The first painting of the Sistine Chapel ceiling by Michelangelo is opened to the public by Pope Julius II.
Blessed Padre Junipero Serra founds Mission San Juan Capistrano on the shores of the mighty Pacific ocean in Southern California.
Pope Leo XIII issues his 16th encyclical Immortale Dei on the Christian constitution of states.
Pope Benedict XV publishes his first encyclical Ad beatissimi Apostolorum which was an appeal for peace in the face of World War I.
Pope Pius XII issues his second encyclical Sertum laetitiae directed to the United States bishops on the 150th anniversary of the hierarchy in the USA in 1789
Pope Pius XII releases his 34th encyclical Laetamur admodum beseeching peace in Poland, Hungary and the mideast through prayer.
Historical Events in Church Annals for November 2:
(Commemoration of All Souls)
Pope Donus begins his reign as 78th successor of Peter. Born in Rome, he was first elected on September 2nd but at first refused. When the conclave beseeched him he relented and agreed. During his pontificate which would last two years, he would succeed in bringing to an end the schism of the Church in Ravenna. He would also encourage the bishops to support the new schools in Germanic Gaul and that of Cambridge in England.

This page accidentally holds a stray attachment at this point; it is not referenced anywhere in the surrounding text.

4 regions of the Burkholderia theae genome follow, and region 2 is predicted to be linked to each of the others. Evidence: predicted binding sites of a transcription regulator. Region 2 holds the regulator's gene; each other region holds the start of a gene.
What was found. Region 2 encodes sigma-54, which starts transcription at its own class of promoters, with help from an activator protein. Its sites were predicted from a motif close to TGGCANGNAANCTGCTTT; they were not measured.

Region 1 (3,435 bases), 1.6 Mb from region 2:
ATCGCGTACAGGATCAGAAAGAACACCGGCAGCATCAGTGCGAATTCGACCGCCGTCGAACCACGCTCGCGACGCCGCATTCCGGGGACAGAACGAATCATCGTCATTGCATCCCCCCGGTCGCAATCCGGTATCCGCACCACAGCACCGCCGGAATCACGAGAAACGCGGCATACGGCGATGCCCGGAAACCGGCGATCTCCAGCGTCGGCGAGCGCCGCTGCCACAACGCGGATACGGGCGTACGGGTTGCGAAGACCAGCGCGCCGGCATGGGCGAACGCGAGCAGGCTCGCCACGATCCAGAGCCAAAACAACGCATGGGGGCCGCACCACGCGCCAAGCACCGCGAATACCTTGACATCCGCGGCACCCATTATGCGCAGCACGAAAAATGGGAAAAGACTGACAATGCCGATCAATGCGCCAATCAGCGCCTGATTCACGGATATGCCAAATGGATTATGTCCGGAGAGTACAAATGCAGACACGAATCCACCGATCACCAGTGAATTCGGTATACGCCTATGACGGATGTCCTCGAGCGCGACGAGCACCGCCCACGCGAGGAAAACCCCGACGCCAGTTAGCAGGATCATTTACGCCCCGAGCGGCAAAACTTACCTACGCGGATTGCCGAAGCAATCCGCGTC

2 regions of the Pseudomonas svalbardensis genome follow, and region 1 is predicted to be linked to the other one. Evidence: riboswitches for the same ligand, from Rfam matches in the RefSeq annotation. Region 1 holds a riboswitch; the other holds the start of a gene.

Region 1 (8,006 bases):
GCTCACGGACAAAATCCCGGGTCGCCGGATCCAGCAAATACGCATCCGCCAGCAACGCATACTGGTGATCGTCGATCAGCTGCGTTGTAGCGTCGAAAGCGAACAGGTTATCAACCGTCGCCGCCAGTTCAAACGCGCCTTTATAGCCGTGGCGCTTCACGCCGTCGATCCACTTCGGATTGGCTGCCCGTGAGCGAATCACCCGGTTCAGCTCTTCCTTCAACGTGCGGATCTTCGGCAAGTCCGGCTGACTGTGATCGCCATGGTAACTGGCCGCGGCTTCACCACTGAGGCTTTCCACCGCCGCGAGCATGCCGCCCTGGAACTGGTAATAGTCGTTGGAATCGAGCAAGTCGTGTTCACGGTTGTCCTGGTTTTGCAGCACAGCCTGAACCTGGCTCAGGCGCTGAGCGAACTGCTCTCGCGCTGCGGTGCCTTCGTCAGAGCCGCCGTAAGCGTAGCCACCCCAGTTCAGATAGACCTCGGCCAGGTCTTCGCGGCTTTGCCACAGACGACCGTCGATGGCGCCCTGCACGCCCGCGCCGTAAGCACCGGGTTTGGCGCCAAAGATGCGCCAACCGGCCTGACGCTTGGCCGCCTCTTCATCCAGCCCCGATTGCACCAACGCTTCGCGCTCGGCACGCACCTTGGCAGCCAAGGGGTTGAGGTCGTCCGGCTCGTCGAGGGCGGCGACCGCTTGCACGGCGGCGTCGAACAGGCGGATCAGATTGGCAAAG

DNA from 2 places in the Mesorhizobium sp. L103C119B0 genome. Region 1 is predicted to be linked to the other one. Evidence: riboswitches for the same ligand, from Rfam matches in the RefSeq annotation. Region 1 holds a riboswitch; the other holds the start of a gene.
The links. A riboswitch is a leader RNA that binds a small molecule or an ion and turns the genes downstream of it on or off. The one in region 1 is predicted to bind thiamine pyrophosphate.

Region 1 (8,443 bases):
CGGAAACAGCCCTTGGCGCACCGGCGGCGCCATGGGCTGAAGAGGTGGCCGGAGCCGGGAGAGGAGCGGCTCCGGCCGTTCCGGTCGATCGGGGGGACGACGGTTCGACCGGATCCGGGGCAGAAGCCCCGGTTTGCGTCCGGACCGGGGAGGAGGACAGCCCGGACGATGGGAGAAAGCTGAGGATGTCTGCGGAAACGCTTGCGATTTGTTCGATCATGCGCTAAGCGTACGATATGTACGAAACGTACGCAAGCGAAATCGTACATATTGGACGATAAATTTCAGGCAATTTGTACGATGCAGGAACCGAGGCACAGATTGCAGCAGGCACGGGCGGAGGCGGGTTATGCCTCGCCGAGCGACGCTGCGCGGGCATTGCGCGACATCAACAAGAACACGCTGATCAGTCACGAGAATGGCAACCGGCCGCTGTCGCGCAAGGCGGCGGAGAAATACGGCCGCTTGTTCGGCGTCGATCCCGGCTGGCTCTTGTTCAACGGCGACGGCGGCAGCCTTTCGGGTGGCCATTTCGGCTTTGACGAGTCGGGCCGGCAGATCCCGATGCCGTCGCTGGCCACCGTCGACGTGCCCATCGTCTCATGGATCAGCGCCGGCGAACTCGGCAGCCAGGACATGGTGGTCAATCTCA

The Archbishop of Maputo Cardinal Alexandre Jose Maria dos Santos is Mozambique's first native priest and cardinal
We continue with this special series introducing you to the Princes of the Church. Our one-hundred-fourteenth red-hat we feature, in alphabetical order, is 75 year-old Cardinal Alexandre Jose Maria dos Santos of Mozambique, the Archbishop of Maputo, Mozambique's capital. He was elevated to the cardinalate during the Consistory of June 28, 1988 when he became the first native Mozambique member of the Sacred Conclave. For more on Cardinal Alexandre Jose Maria dos Santos, click on COLLEGE OF CARDINALS COLLECTION
117. Cardinal Alexandre Jose Maria dos Santos, OFM